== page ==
Before I start writing about the book, I just wanted to point out that for some reason, I'm unable to use Italics in the Title of my blog entry.
I finished this book before the weekend, but haven't written about it yet. Now I have two books to write about because I finished another over the weekend.
I bought this book before I knew it was turned into a movie. It always takes a little of the greatness away when I find out it's being turned into a movie. I guess because if I read it when it's just a book, I get that special feeling of finding it, and knowing that I can spread the news that everybody should read it. If it's a movie, people won't find it as important to read the book. Some movies have been done well, but in most cases, the book is always better.
Now to the book. I loved it. The only thing that I had trouble with was the fact that it wasn't true. I've only had this happen a few times while reading, and it's usually when the book is about something that seems like it could be true. This book was about the division of black and white in Mississippi. It's about how the maids are treated by their white employers. It's a great book, and it makes you think about how hard it really was. I was shocked at some of the rules they had about how the white people were to treat the black people. (this part was true, as I read the message from the author at the back.)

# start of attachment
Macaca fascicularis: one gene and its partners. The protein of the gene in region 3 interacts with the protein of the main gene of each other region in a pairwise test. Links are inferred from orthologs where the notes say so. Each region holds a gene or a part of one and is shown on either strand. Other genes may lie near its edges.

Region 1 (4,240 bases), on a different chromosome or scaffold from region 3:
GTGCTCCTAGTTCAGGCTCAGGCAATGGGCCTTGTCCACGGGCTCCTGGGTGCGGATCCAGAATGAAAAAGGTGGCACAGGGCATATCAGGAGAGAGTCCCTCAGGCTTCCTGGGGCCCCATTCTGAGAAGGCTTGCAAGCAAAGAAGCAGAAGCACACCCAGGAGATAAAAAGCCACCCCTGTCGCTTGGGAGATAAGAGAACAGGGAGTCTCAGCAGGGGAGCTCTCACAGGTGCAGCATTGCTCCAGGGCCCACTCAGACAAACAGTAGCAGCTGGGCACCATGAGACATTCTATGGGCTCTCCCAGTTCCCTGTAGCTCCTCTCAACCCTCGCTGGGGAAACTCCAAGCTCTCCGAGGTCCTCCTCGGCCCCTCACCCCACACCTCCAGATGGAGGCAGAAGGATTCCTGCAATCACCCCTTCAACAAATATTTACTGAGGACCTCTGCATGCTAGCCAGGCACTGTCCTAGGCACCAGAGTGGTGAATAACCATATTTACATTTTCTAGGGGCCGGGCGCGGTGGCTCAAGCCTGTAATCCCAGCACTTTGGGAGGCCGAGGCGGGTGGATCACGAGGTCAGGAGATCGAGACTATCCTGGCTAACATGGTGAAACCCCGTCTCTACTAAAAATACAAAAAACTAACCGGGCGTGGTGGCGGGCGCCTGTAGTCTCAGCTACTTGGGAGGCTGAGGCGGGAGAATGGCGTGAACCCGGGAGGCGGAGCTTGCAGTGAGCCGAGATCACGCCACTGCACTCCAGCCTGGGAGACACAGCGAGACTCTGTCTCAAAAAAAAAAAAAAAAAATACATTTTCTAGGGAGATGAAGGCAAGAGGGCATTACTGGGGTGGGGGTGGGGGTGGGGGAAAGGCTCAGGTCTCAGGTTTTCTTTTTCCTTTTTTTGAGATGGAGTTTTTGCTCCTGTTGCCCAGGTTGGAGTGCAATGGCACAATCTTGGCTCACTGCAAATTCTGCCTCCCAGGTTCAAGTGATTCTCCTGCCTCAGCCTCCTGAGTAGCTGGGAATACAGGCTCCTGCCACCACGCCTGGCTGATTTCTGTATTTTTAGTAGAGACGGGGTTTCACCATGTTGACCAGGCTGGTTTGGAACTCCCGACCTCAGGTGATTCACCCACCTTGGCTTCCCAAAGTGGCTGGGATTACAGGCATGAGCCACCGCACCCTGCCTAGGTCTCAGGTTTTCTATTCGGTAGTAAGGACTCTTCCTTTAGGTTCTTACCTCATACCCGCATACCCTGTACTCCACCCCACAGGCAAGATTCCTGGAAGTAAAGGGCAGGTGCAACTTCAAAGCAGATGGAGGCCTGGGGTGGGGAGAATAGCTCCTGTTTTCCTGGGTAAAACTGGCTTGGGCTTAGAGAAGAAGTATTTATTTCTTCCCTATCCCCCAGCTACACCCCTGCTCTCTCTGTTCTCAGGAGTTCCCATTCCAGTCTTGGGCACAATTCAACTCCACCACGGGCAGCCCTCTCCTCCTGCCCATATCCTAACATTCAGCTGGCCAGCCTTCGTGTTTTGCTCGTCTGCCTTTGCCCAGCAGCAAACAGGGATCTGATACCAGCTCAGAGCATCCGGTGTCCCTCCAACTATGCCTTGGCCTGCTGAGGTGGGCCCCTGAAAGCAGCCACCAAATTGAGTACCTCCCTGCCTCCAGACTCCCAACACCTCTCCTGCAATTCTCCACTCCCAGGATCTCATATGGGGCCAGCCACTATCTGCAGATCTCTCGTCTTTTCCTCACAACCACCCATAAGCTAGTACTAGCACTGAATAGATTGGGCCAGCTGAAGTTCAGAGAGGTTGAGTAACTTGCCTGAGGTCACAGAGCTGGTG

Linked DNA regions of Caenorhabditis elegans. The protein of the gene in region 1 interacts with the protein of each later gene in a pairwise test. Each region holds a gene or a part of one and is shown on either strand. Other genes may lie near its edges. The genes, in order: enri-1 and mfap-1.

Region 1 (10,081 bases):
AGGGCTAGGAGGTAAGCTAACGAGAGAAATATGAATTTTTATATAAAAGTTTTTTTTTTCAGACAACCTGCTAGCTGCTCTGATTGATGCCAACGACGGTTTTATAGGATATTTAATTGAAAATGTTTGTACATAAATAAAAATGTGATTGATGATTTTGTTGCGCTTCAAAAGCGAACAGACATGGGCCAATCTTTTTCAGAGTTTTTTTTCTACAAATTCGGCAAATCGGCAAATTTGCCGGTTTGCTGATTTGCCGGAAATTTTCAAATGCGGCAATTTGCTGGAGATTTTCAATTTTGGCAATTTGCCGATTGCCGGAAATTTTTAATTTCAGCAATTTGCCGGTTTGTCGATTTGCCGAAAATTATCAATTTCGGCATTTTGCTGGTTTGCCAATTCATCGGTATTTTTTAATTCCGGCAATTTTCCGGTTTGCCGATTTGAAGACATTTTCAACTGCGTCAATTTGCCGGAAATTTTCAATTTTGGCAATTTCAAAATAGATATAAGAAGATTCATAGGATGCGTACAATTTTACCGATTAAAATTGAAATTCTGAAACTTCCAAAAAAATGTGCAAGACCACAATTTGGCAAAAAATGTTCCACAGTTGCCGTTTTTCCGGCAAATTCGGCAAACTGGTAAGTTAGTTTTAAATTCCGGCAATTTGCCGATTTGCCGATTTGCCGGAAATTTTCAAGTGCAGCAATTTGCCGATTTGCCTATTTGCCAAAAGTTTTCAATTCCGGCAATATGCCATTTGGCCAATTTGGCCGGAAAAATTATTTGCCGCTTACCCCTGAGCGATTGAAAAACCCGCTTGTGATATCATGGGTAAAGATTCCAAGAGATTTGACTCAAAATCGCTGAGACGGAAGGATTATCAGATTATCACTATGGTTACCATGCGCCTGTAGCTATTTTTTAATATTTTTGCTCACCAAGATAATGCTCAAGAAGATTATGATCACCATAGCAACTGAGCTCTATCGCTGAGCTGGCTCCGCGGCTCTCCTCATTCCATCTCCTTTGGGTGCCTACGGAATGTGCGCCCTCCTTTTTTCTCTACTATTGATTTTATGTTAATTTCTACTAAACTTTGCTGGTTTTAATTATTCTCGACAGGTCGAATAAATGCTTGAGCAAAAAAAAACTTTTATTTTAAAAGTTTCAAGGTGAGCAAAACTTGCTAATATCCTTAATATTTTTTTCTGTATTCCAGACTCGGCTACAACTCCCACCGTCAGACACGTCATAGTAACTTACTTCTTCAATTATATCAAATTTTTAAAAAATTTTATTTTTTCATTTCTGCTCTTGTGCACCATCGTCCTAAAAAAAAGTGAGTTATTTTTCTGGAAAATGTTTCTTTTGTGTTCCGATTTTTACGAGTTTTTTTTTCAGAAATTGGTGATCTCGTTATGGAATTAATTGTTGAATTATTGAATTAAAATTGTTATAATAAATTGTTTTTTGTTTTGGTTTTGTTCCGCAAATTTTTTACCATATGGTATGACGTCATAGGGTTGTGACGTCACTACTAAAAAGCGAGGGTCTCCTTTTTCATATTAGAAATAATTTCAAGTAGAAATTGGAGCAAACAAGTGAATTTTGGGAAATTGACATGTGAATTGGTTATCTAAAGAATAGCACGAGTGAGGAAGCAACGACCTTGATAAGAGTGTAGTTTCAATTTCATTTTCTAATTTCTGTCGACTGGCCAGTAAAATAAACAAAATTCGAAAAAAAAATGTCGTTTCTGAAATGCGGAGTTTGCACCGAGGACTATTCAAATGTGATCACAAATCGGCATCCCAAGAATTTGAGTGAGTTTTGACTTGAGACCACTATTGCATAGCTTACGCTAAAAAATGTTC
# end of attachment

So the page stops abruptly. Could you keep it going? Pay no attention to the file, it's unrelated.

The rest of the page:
Kathryn Stockett grew up with a black maid, and although it's not about her maid, I'm sure that was a lot of the motivation. She was probably partially raised by this woman, and as a child did not see the unfairness. She obviously sees it now, and was able to write about it eloquently. It's a book about a book basically, and I guess I just wished that the book in the novel was real.
I will be suggesting this book to anybody I can because it's one of those books you like to discuss. (Which is one of the reasons I started this book blog.)